So, she's really on her way. I mean, I already knew she was coming, but so often it seems kind of abstract at the point, and there's nothing like photographs to remind you of the reality of the fact that she'll be here in August. The redhead had her twenty week ultrasound today, and as a result, I have several new pictures of my impending daughter. She waved, tried to eat her foot, and rolled over for us. She's perfect and adorable, and I can't wait until she is here.

Despite the song, the redhead isn't really smug. At least she's not any more smug than she is at any other time. She is, however, really quite tired all the time, which is pretty much to be expected. I don't think she has told anyone that she doesn't remember what she did before she was pregnant because it all seems so meaningless now, mostly because she currently spending a lot of time complaining about how annoying being pregnant is and looking forward to the end of the process. The song by Garfunkel & Oates is still hilarious though.

Previous Musical Monday: Johnny B. Goode by Chuck Berry
Subsequent Musical Monday: Chicken Attack by the Gregory Brothers featuring Takeo Ishii

Garfunkel & Oates     Musical Monday     Home

Saturday, March 25, 2017

Book Blogger Hop March 24th - March 30th: Chuck Schumer, Bernie Sanders, Norm Coleman, and Ruth Bader-Ginsburg All Attended P.S. 197 in Brooklyn, New York

Jen at Crazy for Books restarted her weekly Book Blogger Hop to help book bloggers connect with one another, but then couldn't continue, so she handed the hosting responsibilities off to Ramblings of a Coffee Addicted Writer. The only requirements to participate in the Hop are to write and link a post answering the weekly question and then visit other blogs that are also participating to see if you like their blog and would like to follow them.

This week Billy asks: How do you handle negative comments left on your blog?

I moderate all comments on my blogs. I didn't always do this, but over the last couple of years, the science fiction community has been plagued by a group calling themselves variously "Sad Puppies" and "Rabid Puppies". If you are familiar with "GamerGate", then just imagine if that sort of gang of racist, sexist, homophobic dullards were vaguely interested in science fiction and fantasy literature, and decided to turn their hate spewing on to pretty much everyone else in that particular fandom.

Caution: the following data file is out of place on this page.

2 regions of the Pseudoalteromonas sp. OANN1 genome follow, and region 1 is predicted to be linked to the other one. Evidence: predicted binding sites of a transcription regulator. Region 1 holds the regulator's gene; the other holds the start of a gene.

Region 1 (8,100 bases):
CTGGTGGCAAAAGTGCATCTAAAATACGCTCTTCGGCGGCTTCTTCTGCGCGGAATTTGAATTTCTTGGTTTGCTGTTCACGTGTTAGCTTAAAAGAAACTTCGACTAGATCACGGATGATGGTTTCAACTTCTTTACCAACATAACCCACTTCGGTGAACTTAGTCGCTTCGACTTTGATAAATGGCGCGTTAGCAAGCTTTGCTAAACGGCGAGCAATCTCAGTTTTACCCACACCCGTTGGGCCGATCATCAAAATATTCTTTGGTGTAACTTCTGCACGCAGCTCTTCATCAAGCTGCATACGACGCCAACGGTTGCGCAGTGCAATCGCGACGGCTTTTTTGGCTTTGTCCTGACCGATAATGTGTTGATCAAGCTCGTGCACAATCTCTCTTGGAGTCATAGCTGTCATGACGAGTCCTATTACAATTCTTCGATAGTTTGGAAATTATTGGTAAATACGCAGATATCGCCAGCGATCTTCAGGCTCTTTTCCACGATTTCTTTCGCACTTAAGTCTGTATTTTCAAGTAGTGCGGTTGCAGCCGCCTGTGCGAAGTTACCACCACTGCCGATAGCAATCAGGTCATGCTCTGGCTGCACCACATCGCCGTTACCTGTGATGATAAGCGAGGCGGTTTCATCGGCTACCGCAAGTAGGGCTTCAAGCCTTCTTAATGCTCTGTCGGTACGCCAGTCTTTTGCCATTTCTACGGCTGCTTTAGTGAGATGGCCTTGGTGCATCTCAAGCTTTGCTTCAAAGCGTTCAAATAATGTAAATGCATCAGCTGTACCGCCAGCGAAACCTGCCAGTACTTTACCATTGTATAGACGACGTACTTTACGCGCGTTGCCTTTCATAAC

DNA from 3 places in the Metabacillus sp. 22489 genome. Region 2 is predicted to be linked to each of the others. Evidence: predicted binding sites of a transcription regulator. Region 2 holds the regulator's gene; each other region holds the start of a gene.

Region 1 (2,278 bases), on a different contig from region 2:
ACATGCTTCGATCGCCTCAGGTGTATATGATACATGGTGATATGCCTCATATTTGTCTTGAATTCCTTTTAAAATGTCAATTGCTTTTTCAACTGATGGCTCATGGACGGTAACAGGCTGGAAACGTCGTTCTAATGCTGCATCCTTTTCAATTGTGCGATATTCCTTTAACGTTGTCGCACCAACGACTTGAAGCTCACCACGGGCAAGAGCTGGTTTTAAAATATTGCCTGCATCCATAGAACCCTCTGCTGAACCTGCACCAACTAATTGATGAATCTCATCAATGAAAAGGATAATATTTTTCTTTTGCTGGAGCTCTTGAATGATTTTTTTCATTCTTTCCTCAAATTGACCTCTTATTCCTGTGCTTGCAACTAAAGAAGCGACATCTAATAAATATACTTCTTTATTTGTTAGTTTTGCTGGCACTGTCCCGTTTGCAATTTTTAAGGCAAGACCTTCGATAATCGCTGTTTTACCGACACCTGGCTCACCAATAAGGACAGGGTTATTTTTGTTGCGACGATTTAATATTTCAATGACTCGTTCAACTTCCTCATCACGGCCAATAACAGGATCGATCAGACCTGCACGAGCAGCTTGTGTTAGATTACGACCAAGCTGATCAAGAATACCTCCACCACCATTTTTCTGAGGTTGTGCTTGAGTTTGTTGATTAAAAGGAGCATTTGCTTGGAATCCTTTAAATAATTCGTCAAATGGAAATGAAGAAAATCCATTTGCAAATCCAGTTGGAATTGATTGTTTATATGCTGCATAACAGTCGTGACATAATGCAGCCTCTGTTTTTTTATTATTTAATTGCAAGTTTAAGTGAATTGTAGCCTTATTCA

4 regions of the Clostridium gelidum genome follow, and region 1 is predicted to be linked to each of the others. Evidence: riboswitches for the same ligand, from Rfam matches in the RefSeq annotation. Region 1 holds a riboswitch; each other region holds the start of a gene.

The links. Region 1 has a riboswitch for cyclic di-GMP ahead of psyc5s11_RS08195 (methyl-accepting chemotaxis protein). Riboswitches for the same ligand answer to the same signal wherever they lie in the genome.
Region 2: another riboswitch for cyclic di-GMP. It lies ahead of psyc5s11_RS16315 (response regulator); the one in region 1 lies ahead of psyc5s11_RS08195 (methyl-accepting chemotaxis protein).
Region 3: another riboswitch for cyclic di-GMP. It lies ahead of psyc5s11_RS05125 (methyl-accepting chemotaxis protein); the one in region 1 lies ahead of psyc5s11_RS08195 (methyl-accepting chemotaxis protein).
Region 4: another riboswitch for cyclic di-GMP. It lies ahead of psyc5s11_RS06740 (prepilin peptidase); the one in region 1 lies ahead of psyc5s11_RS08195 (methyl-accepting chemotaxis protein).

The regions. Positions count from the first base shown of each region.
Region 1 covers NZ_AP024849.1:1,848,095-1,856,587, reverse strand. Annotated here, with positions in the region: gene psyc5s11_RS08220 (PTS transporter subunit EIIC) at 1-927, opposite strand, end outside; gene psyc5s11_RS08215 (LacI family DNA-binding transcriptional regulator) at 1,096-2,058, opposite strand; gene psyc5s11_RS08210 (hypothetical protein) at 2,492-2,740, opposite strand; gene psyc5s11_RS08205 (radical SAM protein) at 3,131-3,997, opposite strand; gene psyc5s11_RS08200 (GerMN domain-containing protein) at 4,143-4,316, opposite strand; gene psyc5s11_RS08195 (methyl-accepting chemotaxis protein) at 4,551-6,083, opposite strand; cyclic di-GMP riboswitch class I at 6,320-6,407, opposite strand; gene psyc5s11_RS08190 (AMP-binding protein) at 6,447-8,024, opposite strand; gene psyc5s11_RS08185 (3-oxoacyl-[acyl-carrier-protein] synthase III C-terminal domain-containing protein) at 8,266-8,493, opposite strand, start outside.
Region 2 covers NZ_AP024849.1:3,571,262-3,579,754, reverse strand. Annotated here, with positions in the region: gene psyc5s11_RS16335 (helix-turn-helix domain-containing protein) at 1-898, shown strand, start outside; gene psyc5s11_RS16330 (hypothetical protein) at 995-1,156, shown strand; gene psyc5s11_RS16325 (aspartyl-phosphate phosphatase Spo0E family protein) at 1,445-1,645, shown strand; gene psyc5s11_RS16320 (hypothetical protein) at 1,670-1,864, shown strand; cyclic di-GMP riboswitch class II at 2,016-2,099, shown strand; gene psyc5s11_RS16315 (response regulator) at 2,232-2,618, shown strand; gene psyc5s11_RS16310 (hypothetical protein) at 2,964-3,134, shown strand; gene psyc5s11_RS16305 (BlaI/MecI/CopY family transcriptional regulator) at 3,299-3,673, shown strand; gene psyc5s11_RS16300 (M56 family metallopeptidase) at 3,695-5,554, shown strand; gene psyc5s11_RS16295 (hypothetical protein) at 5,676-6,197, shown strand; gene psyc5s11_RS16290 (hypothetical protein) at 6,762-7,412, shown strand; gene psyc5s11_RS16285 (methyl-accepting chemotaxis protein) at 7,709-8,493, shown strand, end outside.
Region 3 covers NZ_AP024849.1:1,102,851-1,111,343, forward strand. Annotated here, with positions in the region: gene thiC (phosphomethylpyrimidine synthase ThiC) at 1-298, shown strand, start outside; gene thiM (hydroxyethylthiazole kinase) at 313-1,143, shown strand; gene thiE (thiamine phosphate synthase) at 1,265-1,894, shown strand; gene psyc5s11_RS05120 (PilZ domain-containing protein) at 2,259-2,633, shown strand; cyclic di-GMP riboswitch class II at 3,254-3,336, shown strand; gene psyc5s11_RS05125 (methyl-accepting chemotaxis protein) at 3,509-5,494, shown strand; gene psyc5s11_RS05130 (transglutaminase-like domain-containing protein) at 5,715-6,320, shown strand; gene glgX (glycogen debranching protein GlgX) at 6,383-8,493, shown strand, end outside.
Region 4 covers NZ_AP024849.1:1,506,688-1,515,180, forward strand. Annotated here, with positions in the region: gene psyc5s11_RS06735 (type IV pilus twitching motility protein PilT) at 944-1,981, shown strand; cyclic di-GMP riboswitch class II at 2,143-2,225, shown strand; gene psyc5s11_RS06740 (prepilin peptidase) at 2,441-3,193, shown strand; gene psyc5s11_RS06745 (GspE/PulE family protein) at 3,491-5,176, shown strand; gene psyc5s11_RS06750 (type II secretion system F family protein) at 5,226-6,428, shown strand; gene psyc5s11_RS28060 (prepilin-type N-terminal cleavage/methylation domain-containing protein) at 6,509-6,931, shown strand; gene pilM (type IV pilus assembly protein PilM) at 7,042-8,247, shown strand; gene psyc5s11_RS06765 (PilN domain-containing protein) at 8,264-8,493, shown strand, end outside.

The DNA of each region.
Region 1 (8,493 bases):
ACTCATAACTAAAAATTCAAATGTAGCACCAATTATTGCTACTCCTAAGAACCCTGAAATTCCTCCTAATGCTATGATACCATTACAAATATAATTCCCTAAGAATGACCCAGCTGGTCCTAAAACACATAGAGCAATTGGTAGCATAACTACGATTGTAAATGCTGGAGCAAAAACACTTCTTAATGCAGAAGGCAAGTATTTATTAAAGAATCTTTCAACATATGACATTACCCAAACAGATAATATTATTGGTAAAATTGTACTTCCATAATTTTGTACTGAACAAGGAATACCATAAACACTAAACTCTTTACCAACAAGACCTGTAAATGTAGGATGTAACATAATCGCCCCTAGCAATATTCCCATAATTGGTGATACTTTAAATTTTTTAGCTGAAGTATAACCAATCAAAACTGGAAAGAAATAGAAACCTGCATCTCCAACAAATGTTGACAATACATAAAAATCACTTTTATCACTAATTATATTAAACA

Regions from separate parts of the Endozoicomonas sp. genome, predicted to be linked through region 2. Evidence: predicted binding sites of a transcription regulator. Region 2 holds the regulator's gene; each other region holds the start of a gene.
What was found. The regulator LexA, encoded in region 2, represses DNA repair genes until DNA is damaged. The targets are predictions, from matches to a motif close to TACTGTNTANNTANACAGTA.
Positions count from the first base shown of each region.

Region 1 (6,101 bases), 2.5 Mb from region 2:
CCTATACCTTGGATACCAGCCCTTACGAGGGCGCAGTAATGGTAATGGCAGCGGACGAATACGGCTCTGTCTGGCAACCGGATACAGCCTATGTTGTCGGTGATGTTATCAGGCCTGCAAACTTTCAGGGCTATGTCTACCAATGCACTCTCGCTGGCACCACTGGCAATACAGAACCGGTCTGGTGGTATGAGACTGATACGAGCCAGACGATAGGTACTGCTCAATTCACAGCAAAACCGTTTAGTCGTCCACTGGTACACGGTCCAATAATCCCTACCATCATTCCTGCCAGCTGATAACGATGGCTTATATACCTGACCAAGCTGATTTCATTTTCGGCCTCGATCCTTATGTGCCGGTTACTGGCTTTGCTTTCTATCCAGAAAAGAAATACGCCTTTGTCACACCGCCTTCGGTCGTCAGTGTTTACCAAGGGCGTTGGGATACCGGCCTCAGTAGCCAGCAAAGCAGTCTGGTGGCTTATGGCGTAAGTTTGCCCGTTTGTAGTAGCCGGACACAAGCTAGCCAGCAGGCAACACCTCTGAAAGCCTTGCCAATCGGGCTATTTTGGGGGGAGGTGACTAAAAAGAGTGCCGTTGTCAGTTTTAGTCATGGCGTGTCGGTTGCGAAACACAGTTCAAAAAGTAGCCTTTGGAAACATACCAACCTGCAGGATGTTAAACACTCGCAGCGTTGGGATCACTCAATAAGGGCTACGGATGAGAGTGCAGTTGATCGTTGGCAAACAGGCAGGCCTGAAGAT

The Puppies have spent much of their time trying to manipulate the Hugo Awards, with the whole story being long and somewhat convoluted. The salient point here is that many of the various Pups took it upon themselves to spread vitriol among those fans who were not aligned with their particular brand of douchebaggery, and a few popped up in the comments here. I always made it a policy to delete comments that I considered to be beyond the pale in terms of civility (and sometimes would delete comments that were simply incoherent or inane), but that would sometimes take a few hours, or even days if I was away from my computer for a while. During the recent unpleasantness, I changed to having all comments go through moderation first and I have basically adopted a policy of simply deleting any particularly nasty or negative comments before they even see the light of day.

The policy here is simply this: My space, my rules. I may or may not allow a comment to be posted, depending on whether I think it adds something useful, interesting, insightful, or even just innocuous to the conversation. Anyone who doesn't like that, can go and post whatever they want on their own space.

Previous Book Blogger Hop: The Rosetta Stone Was Created in 196 B.C.

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Tuesday, March 21, 2017

Random Thought - My Nominations for the 2017 Hugo Awards